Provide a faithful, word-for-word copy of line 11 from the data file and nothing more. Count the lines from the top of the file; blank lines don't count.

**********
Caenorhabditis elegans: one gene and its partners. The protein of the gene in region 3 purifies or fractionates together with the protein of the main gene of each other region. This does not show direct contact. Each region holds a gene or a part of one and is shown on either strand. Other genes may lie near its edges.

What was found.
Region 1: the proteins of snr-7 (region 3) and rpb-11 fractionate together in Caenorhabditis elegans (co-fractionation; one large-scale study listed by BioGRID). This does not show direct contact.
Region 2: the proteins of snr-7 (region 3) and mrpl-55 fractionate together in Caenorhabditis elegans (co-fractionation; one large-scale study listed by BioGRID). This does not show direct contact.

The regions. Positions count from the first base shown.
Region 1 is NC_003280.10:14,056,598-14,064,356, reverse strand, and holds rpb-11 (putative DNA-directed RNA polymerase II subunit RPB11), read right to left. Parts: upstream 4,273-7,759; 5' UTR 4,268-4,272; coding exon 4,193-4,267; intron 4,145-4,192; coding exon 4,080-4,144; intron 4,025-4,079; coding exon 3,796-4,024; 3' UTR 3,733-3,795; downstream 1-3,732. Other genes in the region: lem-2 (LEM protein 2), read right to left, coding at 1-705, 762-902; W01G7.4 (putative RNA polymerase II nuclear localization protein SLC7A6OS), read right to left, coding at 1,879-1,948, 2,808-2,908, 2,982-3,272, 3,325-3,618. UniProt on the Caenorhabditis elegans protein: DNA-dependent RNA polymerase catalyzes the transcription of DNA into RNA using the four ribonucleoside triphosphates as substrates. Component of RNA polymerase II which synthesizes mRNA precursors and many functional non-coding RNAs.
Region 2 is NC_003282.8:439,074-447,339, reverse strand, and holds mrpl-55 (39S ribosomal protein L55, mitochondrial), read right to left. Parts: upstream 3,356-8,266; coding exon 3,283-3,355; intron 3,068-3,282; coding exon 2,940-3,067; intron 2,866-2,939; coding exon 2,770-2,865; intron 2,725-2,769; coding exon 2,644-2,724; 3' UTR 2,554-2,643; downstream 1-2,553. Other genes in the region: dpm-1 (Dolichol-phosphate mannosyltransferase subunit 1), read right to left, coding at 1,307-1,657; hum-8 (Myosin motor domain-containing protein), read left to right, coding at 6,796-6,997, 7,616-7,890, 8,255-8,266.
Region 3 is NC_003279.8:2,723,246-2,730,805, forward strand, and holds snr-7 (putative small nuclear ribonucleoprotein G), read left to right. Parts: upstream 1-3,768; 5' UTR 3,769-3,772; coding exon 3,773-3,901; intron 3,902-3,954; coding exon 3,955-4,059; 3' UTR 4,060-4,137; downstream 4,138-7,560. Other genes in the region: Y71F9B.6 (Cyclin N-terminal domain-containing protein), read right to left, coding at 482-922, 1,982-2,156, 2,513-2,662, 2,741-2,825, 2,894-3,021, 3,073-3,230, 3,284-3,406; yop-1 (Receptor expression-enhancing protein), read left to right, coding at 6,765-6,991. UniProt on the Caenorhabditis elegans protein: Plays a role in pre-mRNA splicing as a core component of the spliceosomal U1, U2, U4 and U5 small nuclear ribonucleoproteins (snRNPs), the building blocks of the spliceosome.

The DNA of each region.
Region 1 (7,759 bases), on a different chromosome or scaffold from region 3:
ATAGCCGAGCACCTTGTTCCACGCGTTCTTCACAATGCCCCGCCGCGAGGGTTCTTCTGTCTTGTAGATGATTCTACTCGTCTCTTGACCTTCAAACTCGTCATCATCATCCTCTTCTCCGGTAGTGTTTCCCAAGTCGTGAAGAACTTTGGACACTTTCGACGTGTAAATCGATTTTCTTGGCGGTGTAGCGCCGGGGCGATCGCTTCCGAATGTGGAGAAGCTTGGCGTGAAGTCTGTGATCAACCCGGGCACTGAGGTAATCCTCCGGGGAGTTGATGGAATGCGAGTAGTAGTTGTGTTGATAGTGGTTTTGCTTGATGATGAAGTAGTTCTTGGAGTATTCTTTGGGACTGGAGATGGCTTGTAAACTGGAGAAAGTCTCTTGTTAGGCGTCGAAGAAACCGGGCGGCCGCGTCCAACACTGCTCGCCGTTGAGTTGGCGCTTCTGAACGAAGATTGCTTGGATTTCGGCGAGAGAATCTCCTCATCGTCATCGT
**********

ATAGCCGAGCACCTTGTTCCACGCGTTCTTCACAATGCCCCGCCGCGAGGGTTCTTCTGTCTTGTAGATGATTCTACTCGTCTCTTGACCTTCAAACTCGTCATCATCATCCTCTTCTCCGGTAGTGTTTCCCAAGTCGTGAAGAACTTTGGACACTTTCGACGTGTAAATCGATTTTCTTGGCGGTGTAGCGCCGGGGCGATCGCTTCCGAATGTGGAGAAGCTTGGCGTGAAGTCTGTGATCAACCCGGGCACTGAGGTAATCCTCCGGGGAGTTGATGGAATGCGAGTAGTAGTTGTGTTGATAGTGGTTTTGCTTGATGATGAAGTAGTTCTTGGAGTATTCTTTGGGACTGGAGATGGCTTGTAAACTGGAGAAAGTCTCTTGTTAGGCGTCGAAGAAACCGGGCGGCCGCGTCCAACACTGCTCGCCGTTGAGTTGGCGCTTCTGAACGAAGATTGCTTGGATTTCGGCGAGAGAATCTCCTCATCGTCATCGT